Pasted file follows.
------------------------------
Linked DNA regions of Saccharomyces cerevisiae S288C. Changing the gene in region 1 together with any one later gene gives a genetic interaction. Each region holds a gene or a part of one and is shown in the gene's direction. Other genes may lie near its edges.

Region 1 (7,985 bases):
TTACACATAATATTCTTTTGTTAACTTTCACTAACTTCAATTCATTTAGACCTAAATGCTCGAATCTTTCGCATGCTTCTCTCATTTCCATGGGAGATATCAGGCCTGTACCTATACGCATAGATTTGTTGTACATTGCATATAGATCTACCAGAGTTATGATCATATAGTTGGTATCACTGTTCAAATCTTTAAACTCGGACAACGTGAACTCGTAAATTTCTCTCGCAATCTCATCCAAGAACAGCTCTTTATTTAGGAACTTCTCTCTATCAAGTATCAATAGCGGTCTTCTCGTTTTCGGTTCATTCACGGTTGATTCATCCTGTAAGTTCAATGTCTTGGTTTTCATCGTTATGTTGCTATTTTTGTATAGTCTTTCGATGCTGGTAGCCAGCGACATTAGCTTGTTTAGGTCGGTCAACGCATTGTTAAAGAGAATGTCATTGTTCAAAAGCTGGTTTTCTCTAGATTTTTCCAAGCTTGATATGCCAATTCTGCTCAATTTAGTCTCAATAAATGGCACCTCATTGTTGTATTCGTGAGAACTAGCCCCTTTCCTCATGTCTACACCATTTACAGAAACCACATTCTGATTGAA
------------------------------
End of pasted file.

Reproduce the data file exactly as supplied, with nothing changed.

Linked DNA regions of Saccharomyces cerevisiae S288C. Changing the gene in region 1 together with any one later gene gives a genetic interaction. Each region holds a gene or a part of one and is shown in the gene's direction. Other genes may lie near its edges.

Region 1 (7,985 bases):
TTACACATAATATTCTTTTGTTAACTTTCACTAACTTCAATTCATTTAGACCTAAATGCTCGAATCTTTCGCATGCTTCTCTCATTTCCATGGGAGATATCAGGCCTGTACCTATACGCATAGATTTGTTGTACATTGCATATAGATCTACCAGAGTTATGATCATATAGTTGGTATCACTGTTCAAATCTTTAAACTCGGACAACGTGAACTCGTAAATTTCTCTCGCAATCTCATCCAAGAACAGCTCTTTATTTAGGAACTTCTCTCTATCAAGTATCAATAGCGGTCTTCTCGTTTTCGGTTCATTCACGGTTGATTCATCCTGTAAGTTCAATGTCTTGGTTTTCATCGTTATGTTGCTATTTTTGTATAGTCTTTCGATGCTGGTAGCCAGCGACATTAGCTTGTTTAGGTCGGTCAACGCATTGTTAAAGAGAATGTCATTGTTCAAAAGCTGGTTTTCTCTAGATTTTTCCAAGCTTGATATGCCAATTCTGCTCAATTTAGTCTCAATAAATGGCACCTCATTGTTGTATTCGTGAGAACTAGCCCCTTTCCTCATGTCTACACCATTTACAGAAACCACATTCTGATTGAA